The understanding I developed from pitching PG&E is that they are quite strong operationally, but a laggard in adapting technology that doesn’t arrive in plug-and-play form. The model of the Public Safety Power Shutoff (PSPS) in my opinion is a progressive concept, but it’s implementation success thus far has been dismal.
Early PG&E self-reported incidents suggest that despite the measure, the utility may have already triggered five fires this season, including the recent Kincade fire, while the measures themselves have placed the community’s vulnerable at risk and created mass resource uncertainty and inconvenience throughout the state.
I believe backlash would be acclaim if these shutoffs were administered by a semi-automated system based on real-time deterministic data on the health of the transmission line, instead of probabilistic data by meteorologists and ground observations.
One of the problems in this first conception is that PG&E is trying to administer it with manual operations, their strength, as opposed to technology, their weakness.
I believe backlash would be acclaim if these shutoffs were administered by a semi-automated system based on real-time deterministic data on the health of the transmission line, instead of probabilistic data by meteorologists and ground observations. Currently, it’s an unreliable method managing an unreliable system, so the results are likely to continue.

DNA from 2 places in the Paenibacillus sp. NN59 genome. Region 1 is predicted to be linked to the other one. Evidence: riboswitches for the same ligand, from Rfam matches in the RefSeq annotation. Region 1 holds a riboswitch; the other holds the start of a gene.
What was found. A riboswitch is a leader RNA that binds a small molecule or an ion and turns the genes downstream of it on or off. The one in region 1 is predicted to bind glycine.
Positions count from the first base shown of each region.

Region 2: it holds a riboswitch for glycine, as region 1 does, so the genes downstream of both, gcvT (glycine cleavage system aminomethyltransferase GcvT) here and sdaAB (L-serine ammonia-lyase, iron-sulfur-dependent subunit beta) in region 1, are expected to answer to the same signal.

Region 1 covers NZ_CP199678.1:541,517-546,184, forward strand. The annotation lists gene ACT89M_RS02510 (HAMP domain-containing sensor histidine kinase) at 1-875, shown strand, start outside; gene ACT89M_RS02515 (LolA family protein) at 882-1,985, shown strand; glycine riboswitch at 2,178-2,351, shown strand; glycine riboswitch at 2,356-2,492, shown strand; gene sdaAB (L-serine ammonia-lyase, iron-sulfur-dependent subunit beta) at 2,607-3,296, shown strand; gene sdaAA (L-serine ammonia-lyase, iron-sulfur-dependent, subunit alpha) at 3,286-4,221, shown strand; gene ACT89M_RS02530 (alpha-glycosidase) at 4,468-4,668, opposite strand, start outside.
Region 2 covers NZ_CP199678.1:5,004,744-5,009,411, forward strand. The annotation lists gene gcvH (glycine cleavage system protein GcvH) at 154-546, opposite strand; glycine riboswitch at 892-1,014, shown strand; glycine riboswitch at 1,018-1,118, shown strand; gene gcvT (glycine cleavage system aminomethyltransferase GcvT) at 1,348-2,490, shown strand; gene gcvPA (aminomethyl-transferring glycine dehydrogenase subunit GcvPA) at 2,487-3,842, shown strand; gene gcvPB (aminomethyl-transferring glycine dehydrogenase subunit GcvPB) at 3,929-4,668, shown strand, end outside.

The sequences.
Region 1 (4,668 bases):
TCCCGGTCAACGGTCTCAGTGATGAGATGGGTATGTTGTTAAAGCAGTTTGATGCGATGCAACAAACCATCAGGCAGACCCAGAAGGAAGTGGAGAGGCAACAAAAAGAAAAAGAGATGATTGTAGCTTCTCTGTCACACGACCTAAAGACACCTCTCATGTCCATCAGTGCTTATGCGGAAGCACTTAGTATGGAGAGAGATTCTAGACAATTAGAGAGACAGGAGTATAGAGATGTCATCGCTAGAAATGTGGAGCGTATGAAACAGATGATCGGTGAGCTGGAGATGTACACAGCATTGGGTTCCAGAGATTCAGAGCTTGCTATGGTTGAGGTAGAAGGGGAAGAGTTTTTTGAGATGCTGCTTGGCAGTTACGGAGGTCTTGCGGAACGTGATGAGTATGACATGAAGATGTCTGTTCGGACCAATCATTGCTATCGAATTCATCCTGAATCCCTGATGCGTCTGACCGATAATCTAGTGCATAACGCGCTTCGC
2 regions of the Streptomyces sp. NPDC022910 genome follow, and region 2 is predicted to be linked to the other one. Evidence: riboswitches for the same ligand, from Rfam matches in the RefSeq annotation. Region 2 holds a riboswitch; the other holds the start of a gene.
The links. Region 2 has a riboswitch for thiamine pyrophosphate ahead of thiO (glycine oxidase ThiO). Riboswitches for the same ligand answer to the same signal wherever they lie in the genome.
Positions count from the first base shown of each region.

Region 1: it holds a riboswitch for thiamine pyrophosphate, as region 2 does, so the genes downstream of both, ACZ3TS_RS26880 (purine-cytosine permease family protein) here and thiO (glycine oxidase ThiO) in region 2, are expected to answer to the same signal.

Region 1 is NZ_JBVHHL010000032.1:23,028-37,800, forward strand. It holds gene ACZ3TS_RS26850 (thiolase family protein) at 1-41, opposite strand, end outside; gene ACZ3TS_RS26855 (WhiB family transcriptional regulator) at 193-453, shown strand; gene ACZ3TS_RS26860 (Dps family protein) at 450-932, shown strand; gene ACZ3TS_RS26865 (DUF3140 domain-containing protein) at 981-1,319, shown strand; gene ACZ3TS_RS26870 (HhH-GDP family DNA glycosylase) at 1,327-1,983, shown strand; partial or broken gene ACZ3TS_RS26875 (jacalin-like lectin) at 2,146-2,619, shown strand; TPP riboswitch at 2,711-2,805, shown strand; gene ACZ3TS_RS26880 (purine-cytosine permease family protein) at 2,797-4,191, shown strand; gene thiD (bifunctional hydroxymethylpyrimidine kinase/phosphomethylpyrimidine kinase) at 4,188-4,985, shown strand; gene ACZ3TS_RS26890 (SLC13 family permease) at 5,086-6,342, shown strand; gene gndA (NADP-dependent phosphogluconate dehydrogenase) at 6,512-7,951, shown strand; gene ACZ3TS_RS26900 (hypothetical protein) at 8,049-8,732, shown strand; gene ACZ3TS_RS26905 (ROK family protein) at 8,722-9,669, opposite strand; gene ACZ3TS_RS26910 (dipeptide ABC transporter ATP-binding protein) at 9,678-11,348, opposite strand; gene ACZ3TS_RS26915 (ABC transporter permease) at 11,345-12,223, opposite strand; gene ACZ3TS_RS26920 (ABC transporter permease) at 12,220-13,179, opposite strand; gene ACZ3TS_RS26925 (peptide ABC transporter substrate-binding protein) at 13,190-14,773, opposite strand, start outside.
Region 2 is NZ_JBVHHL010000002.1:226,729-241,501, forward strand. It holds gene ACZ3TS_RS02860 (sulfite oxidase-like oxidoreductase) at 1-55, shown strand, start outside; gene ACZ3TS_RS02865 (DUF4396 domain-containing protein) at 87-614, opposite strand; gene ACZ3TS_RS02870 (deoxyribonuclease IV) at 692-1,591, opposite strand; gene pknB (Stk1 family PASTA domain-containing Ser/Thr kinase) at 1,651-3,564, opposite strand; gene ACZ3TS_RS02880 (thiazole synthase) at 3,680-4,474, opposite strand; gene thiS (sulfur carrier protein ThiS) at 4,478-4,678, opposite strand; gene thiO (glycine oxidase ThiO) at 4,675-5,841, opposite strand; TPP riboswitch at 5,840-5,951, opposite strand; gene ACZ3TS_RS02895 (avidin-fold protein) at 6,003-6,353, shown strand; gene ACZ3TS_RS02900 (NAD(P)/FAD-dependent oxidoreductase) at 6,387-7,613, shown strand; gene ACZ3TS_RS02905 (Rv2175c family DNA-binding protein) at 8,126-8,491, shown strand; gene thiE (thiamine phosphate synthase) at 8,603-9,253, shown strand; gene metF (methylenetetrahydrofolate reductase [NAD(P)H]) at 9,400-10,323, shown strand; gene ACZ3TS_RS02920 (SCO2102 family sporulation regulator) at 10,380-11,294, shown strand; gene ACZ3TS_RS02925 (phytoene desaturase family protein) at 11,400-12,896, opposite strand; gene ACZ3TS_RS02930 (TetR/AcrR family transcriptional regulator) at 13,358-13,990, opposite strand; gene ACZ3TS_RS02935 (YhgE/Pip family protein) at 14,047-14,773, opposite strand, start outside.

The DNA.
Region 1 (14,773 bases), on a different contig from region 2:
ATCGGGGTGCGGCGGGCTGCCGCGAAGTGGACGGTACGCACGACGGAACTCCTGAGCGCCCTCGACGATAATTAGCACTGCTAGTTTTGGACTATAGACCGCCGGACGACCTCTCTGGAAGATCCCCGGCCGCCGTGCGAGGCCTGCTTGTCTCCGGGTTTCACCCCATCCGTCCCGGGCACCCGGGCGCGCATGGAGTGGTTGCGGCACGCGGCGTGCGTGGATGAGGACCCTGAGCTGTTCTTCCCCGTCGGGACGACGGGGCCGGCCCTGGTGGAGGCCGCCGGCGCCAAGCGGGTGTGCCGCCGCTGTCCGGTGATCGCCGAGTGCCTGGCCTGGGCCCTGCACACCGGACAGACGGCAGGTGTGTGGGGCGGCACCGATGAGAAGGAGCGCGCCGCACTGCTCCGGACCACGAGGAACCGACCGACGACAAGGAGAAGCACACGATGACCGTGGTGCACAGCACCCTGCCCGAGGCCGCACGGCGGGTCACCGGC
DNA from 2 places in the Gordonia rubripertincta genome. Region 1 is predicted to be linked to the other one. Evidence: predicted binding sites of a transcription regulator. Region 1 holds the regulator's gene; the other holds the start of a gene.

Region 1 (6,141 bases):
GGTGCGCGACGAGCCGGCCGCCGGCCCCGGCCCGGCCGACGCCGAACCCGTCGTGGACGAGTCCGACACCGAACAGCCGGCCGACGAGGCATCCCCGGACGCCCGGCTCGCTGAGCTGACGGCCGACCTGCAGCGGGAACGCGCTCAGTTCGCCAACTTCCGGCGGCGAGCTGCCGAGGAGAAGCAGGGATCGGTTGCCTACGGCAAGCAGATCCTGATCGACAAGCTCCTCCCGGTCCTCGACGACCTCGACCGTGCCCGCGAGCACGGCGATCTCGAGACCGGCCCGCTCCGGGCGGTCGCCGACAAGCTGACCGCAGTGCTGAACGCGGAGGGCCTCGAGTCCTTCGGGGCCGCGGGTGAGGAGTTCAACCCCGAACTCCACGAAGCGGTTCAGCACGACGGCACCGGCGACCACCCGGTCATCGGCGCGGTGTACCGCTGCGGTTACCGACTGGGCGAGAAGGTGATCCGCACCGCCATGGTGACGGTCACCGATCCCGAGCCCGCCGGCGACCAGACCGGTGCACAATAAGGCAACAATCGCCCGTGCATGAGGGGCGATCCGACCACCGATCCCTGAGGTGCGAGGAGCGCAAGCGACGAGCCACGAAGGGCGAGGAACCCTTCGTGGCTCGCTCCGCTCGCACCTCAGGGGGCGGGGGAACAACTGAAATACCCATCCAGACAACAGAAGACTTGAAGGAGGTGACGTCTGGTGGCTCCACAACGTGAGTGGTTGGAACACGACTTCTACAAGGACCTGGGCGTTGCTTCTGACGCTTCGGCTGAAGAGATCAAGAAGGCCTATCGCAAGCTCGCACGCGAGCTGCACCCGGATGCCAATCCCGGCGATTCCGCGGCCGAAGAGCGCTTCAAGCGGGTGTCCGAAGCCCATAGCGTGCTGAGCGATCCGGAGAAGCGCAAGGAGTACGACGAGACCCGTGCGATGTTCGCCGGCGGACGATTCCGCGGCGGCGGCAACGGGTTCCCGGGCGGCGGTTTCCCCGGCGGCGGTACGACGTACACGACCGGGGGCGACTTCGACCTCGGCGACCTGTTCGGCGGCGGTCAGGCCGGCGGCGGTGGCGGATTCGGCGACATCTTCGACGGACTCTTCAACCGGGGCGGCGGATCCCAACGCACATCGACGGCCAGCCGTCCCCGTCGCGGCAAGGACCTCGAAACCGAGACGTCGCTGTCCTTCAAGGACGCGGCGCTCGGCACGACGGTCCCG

PG&E as a Function of Market Forces

In addition to the values of its leadership, companies are a function of their sector economics and operating environments. The public works, utility sector incentivizes monopoly and scale, which explains PG&E’s operational strength and lack of openness to new ideas.
Today, this makes PG&E and the electrical utility sector ripe for disruption in California, since a decades-stable operating environment flipped to be incredibly volatile to the threat of wildfires and that same scale advantage, is now a strategic barrier to delivering expedient, meaningful, local solutions to the wildfire problem.
It also makes sense why the state government appears hesitant to step in and drive safety outcomes as the liability for intervening is so high it’s likely more strategic to work with PG&E, so the tough talk continues for now. That said, I can understand why San Francisco has offered to buy PG&E’s local infrastructure: the segment is high-density, urban, accessible, and therefore low-risk. The question is who wants to be responsible for the remote, high-risk infrastructure with the current economics?
Today, this makes PG&E and the electrical utility sector ripe for disruption in California, since a decades-stable operating environment flipped to be incredibly volatile to the threat of wildfires and that same scale advantage, is now a strategic barrier to delivering expedient, meaningful, local solutions to the wildfire problem.

Market Viability

Despite the $10.5B single incident liability exposure of PG&E’s Camp Fire, the venture community informed me the concentrated number of players in the electrical utility space with the problem would create a difficult path to scale and would offer less favorable growth terms as other investments.
Raising capital is possible, but it required tangent applications to make it interesting to the community, which diluted the potency of the project.